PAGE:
Misha Wilkinson runs Misha’s Vineyard with her husband Andy in Central Otago, one of the world’s most southerly wine regions. Together with their team, they produce a range of premium Pinot Noirs along with award-winning aromatic whites.
In an interview first published by our partner, Wine-Searcher, Misha talks about finding their niche, the export market, Covid-19, climate change and big competition.
How did you find your niche?
Misha: “As a premium producer – as many of the New Zealand wine industry is; about 630 of our wineries are considered small, artisan producers – you’re really finding your niches in terms of your export mix and how you find a way of making this a profitable business.
“So for us, we leveraged on the things that we had experience with. We lived in Asia for a long time, so when we set up our business, we always said we would export to Asia. We have about 14 export markets that are predominantly across the Asia-Pacific region. And our niche was very much the sort of five-star hotel market. And that was an area we focused on because, number one, we were familiar with Asia, we lived there for an awful long time, we were making premium wines. And, you know, we were coming from this small region of Central Otago.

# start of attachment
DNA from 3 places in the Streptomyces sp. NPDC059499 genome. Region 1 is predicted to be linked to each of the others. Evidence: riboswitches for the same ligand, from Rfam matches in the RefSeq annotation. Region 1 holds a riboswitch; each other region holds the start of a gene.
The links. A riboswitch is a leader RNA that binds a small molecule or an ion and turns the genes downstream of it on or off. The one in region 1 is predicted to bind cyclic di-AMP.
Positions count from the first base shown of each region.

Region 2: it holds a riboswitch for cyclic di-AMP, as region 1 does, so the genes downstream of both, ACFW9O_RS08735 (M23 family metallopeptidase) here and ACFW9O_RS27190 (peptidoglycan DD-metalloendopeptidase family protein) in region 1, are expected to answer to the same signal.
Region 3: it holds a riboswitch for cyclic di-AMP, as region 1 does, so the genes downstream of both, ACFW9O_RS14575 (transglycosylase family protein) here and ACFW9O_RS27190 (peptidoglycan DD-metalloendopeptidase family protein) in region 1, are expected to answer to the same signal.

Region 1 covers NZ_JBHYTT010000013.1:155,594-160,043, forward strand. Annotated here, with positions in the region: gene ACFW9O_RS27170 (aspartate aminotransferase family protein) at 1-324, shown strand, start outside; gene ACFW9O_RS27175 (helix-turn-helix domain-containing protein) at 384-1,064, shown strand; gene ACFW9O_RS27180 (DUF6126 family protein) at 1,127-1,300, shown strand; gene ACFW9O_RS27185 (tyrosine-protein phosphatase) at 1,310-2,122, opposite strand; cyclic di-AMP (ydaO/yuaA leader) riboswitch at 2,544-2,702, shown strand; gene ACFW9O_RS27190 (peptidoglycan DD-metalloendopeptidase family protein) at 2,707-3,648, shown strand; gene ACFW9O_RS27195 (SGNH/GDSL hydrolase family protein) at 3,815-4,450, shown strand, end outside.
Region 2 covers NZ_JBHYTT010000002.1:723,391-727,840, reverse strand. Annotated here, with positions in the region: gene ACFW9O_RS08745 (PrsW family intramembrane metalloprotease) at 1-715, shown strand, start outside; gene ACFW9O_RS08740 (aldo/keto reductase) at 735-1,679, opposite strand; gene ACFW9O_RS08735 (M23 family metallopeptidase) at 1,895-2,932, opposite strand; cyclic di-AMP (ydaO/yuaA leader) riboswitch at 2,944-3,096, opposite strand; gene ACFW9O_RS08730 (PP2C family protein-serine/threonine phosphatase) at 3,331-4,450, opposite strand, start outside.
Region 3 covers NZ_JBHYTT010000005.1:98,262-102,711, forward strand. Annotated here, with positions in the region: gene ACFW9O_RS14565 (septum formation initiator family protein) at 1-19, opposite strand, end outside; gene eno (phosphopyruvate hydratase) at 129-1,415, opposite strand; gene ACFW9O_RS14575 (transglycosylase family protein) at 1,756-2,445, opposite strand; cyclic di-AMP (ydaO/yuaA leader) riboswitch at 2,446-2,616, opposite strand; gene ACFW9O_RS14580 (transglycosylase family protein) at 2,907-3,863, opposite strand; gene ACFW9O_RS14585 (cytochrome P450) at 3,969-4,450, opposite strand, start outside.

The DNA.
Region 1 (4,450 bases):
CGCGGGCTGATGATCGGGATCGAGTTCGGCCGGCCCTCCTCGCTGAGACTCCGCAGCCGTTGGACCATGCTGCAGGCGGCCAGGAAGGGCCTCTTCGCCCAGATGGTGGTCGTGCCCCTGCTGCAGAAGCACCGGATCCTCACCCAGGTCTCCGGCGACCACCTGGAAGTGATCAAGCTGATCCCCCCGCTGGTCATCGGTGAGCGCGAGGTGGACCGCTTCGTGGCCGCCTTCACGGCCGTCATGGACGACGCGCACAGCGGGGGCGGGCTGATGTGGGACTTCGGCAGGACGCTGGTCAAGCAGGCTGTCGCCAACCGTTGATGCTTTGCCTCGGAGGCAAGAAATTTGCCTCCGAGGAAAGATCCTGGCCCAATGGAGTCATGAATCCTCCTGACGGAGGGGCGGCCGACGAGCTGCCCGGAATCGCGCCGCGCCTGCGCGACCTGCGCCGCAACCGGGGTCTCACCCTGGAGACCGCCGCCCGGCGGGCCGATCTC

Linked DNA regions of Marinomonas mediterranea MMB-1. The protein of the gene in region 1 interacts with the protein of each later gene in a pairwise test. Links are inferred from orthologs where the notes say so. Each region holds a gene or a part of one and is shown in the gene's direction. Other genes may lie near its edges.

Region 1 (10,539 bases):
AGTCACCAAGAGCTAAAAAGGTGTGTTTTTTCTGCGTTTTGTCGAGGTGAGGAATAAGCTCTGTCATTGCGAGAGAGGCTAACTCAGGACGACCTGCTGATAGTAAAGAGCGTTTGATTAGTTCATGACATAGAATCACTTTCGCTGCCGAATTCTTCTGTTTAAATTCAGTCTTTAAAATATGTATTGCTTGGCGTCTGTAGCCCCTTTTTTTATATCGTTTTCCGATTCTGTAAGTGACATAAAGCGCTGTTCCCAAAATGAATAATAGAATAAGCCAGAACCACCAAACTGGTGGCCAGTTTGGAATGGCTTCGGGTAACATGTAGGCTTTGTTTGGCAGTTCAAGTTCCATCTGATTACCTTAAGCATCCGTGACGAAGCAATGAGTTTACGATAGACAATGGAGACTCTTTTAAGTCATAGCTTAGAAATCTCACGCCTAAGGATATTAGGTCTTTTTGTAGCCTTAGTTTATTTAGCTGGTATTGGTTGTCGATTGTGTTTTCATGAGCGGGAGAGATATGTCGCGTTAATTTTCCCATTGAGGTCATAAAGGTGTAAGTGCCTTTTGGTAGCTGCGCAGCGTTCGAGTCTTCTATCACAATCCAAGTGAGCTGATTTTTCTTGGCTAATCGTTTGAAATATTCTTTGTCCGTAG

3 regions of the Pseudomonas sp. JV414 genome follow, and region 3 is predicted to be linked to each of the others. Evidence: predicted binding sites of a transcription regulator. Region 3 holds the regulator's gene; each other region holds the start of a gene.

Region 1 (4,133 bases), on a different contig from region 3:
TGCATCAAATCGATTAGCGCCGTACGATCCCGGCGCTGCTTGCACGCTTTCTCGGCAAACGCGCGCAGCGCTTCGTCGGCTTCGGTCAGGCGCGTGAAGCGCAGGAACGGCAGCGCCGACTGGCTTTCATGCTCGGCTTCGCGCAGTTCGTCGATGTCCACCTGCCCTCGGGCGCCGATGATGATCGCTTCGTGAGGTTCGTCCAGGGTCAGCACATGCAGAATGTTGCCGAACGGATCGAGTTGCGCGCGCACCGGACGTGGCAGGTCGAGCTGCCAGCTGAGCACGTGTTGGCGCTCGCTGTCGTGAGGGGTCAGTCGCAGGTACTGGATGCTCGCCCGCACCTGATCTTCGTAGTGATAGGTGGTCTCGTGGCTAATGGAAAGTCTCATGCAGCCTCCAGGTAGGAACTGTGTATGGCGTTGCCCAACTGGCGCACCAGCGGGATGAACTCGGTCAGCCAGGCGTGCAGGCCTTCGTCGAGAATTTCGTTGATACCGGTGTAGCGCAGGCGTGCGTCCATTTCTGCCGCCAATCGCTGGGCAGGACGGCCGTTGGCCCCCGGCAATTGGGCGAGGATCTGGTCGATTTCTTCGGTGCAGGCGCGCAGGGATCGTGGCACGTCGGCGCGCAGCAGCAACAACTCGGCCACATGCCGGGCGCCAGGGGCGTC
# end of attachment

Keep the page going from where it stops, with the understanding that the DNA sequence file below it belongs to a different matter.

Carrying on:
“And my belief is that when you look at where New Zealand’s export markets are, they’re predominantly UK, US and Australia. And I figured that at 0.025% of the world’s wine, we didn’t need to be in markets competing with other Central Otago producers.”
What made the Asian market so appealing and how has it changed?
Misha: “We work with Four Seasons hotels, Ritz Carlton, St Regis, a lot of those premium hotels, it’s not an exact match every country. We tend to find that in our sort of segment when you know a sommelier or F&B manager of one hotel group, you know, we’ll see them in Malaysia, next trip, we go to China, and it’s like: ‘I know you! You worked with my colleague.’